LINCOLN — No information about Nebraska voters was shared with a commission formed by President Donald Trump to investigate claims that millions of illegal votes were cast in the 2016 election before the president disbanded the panel on Wednesday, the Nebraska Secretary of State's Office said.

Led by Kansas Secretary of State Kris Kobach, the bipartisan Presidential Commission on Election Integrity met only twice before its work was bogged down in a series of lawsuits from states across the country.

Trump signed an executive order Wednesday asking the Department of Homeland Security to review the commission's findings, essentially dissolving the panel, before casting blame onto his political opponents through Twitter.

"Many mostly Democrat States refused to hand over data from the 2016 Election to the Commission On Voter Fraud. They fought hard that the Commission not to see their records or methods because they know that many people are voting illegally. System is rigged, must go to Voter I.D.," Trump tweeted.

In July 2016, Nebraska Secretary of State John Gale -- a Republican -- said he planned to comply with the request if the commission could offer assurances that data turned over as part of the request would be stored and used in compliance with Nebraska state law.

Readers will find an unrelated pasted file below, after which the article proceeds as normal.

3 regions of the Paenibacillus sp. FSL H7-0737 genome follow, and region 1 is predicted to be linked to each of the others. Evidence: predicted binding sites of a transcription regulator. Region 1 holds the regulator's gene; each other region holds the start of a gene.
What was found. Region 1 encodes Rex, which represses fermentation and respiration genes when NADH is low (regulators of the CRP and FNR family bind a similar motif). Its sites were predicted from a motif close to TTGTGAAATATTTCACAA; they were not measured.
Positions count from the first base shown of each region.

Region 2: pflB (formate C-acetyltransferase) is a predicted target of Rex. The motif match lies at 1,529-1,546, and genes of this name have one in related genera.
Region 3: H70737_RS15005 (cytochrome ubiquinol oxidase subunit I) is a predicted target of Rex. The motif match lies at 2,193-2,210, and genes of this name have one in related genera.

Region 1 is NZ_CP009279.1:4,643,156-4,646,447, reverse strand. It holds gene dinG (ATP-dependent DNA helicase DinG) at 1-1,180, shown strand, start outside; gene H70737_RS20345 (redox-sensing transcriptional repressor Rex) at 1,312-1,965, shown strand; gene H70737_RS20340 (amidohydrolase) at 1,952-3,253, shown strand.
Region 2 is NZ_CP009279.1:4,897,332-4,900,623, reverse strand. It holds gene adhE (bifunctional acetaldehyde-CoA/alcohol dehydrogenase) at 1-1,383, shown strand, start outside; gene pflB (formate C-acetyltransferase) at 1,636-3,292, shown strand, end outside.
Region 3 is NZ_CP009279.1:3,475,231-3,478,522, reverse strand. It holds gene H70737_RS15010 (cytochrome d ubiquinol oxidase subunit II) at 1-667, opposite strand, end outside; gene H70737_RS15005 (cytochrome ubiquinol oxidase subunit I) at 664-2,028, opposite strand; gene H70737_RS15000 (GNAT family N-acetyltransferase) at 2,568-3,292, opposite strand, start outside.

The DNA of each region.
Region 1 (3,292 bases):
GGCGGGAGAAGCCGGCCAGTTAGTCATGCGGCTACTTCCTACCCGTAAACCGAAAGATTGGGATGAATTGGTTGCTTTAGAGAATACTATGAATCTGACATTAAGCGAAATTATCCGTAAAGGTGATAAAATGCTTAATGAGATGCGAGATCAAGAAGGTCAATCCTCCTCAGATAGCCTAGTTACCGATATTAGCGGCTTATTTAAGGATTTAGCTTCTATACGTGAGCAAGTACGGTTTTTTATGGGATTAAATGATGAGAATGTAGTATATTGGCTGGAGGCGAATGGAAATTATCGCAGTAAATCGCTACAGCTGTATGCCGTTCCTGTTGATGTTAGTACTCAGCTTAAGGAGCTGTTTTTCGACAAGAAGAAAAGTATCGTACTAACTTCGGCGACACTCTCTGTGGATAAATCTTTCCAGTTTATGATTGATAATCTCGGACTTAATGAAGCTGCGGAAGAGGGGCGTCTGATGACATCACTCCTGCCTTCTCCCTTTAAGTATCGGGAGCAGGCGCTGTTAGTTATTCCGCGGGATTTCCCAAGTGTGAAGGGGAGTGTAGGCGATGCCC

Most states had issued full or partial denials to the commission's request, which including obtaining voters' names, addresses, birth dates, political party registration and voter history, while also seeking more clarification about how the information would be used.

Much of that information is public record in Nebraska, Gale said last summer, but a request for the Social Security numbers of Nebraskans was not, and would not have been included in the request.

Gale told The Associated Press in September he still had not received the assurances he sought from the commission after its work had been put on hold following several lawsuits from states and civil rights organizations. Gale also sought information on the status of those lawsuits.

On Thursday, a spokeswoman from the Secretary of State's Office said no voter information had been released before the commission disbanded.

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